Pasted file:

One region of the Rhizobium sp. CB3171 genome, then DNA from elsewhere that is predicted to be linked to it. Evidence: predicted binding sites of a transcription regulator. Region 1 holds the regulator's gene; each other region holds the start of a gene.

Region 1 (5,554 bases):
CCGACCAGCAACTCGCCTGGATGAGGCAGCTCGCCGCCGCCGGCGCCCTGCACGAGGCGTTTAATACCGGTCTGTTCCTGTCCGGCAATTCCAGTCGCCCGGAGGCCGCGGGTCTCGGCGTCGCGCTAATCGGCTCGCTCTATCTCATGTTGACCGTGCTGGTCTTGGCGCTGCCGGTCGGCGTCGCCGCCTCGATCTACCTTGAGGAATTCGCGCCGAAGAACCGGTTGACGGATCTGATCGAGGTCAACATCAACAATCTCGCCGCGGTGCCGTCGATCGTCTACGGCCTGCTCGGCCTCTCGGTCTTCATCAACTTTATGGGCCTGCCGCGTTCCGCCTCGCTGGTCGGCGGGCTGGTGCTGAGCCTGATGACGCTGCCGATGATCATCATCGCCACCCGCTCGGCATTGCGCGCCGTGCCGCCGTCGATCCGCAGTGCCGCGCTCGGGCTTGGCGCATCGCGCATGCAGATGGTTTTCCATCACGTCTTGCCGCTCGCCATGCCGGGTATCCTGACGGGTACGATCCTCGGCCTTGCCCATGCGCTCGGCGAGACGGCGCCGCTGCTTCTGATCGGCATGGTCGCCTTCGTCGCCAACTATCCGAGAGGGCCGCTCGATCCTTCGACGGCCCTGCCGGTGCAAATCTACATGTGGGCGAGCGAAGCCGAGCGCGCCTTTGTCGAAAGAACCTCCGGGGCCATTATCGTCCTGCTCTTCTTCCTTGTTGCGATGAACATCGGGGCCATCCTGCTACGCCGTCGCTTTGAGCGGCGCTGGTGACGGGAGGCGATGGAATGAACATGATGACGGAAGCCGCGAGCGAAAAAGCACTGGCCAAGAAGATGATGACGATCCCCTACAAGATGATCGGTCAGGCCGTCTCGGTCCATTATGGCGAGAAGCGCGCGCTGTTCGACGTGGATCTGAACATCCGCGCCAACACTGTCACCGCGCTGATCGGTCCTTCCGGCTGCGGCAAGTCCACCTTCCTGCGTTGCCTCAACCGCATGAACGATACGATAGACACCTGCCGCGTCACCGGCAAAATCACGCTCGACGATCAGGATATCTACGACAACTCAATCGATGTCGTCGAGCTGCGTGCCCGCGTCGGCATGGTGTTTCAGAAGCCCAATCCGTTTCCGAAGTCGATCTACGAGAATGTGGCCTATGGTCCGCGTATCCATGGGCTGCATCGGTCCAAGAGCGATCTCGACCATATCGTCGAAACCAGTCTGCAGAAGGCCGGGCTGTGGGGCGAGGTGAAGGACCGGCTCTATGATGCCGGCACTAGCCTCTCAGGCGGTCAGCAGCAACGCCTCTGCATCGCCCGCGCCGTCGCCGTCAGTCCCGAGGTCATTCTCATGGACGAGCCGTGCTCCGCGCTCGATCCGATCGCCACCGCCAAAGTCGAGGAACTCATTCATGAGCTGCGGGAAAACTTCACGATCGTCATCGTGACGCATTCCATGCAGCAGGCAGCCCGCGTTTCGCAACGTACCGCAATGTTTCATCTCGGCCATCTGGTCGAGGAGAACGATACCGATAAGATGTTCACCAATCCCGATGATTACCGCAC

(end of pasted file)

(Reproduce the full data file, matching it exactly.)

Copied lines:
One region of the Rhizobium sp. CB3171 genome, then DNA from elsewhere that is predicted to be linked to it. Evidence: predicted binding sites of a transcription regulator. Region 1 holds the regulator's gene; each other region holds the start of a gene.

Region 1 (5,554 bases):
CCGACCAGCAACTCGCCTGGATGAGGCAGCTCGCCGCCGCCGGCGCCCTGCACGAGGCGTTTAATACCGGTCTGTTCCTGTCCGGCAATTCCAGTCGCCCGGAGGCCGCGGGTCTCGGCGTCGCGCTAATCGGCTCGCTCTATCTCATGTTGACCGTGCTGGTCTTGGCGCTGCCGGTCGGCGTCGCCGCCTCGATCTACCTTGAGGAATTCGCGCCGAAGAACCGGTTGACGGATCTGATCGAGGTCAACATCAACAATCTCGCCGCGGTGCCGTCGATCGTCTACGGCCTGCTCGGCCTCTCGGTCTTCATCAACTTTATGGGCCTGCCGCGTTCCGCCTCGCTGGTCGGCGGGCTGGTGCTGAGCCTGATGACGCTGCCGATGATCATCATCGCCACCCGCTCGGCATTGCGCGCCGTGCCGCCGTCGATCCGCAGTGCCGCGCTCGGGCTTGGCGCATCGCGCATGCAGATGGTTTTCCATCACGTCTTGCCGCTCGCCATGCCGGGTATCCTGACGGGTACGATCCTCGGCCTTGCCCATGCGCTCGGCGAGACGGCGCCGCTGCTTCTGATCGGCATGGTCGCCTTCGTCGCCAACTATCCGAGAGGGCCGCTCGATCCTTCGACGGCCCTGCCGGTGCAAATCTACATGTGGGCGAGCGAAGCCGAGCGCGCCTTTGTCGAAAGAACCTCCGGGGCCATTATCGTCCTGCTCTTCTTCCTTGTTGCGATGAACATCGGGGCCATCCTGCTACGCCGTCGCTTTGAGCGGCGCTGGTGACGGGAGGCGATGGAATGAACATGATGACGGAAGCCGCGAGCGAAAAAGCACTGGCCAAGAAGATGATGACGATCCCCTACAAGATGATCGGTCAGGCCGTCTCGGTCCATTATGGCGAGAAGCGCGCGCTGTTCGACGTGGATCTGAACATCCGCGCCAACACTGTCACCGCGCTGATCGGTCCTTCCGGCTGCGGCAAGTCCACCTTCCTGCGTTGCCTCAACCGCATGAACGATACGATAGACACCTGCCGCGTCACCGGCAAAATCACGCTCGACGATCAGGATATCTACGACAACTCAATCGATGTCGTCGAGCTGCGTGCCCGCGTCGGCATGGTGTTTCAGAAGCCCAATCCGTTTCCGAAGTCGATCTACGAGAATGTGGCCTATGGTCCGCGTATCCATGGGCTGCATCGGTCCAAGAGCGATCTCGACCATATCGTCGAAACCAGTCTGCAGAAGGCCGGGCTGTGGGGCGAGGTGAAGGACCGGCTCTATGATGCCGGCACTAGCCTCTCAGGCGGTCAGCAGCAACGCCTCTGCATCGCCCGCGCCGTCGCCGTCAGTCCCGAGGTCATTCTCATGGACGAGCCGTGCTCCGCGCTCGATCCGATCGCCACCGCCAAAGTCGAGGAACTCATTCATGAGCTGCGGGAAAACTTCACGATCGTCATCGTGACGCATTCCATGCAGCAGGCAGCCCGCGTTTCGCAACGTACCGCAATGTTTCATCTCGGCCATCTGGTCGAGGAGAACGATACCGATAAGATGTTCACCAATCCCGATGATTACCGCAC